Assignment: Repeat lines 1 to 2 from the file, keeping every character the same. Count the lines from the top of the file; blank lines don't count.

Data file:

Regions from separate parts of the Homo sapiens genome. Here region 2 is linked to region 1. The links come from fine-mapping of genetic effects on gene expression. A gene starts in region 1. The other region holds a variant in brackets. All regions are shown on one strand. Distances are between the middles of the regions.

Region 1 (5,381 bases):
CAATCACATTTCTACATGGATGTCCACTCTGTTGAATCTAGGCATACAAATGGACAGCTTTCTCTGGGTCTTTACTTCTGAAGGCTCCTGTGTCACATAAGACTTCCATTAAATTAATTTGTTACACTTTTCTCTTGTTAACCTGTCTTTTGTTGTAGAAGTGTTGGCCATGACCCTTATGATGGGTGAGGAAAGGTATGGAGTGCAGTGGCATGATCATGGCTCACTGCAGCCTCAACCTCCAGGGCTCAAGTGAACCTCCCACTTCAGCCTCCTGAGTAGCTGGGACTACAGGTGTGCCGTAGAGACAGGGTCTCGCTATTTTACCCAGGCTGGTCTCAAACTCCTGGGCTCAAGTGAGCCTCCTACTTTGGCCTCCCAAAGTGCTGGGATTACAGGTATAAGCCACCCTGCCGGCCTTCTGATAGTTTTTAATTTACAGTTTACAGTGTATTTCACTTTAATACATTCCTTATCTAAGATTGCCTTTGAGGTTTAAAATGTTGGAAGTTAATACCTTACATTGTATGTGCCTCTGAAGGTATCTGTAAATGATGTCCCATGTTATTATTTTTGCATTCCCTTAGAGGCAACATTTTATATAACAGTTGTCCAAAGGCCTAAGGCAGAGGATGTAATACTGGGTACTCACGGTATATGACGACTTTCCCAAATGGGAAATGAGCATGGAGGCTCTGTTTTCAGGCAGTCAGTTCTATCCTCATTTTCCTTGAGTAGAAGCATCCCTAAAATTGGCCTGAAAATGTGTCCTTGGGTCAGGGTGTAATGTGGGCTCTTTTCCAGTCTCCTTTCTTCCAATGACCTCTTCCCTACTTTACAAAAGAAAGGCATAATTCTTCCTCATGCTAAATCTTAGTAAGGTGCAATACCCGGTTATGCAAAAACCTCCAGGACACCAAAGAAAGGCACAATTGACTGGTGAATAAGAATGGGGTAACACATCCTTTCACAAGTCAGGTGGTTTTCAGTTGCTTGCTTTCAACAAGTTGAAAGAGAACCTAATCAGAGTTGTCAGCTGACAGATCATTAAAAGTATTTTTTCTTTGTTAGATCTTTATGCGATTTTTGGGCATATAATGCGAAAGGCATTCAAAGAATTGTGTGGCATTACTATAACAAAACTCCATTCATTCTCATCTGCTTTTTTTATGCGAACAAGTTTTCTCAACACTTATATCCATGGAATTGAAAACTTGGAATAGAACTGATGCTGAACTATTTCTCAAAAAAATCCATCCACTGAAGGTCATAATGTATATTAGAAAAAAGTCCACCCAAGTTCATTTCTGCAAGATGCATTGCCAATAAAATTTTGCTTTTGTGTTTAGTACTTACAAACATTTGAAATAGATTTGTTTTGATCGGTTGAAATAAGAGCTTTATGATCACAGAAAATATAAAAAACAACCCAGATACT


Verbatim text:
Regions from separate parts of the Homo sapiens genome. Here region 2 is linked to region 1. The links come from fine-mapping of genetic effects on gene expression. A gene starts in region 1. The other region holds a variant in brackets. All regions are shown on one strand. Distances are between the middles of the regions.

Region 1 (5,381 bases):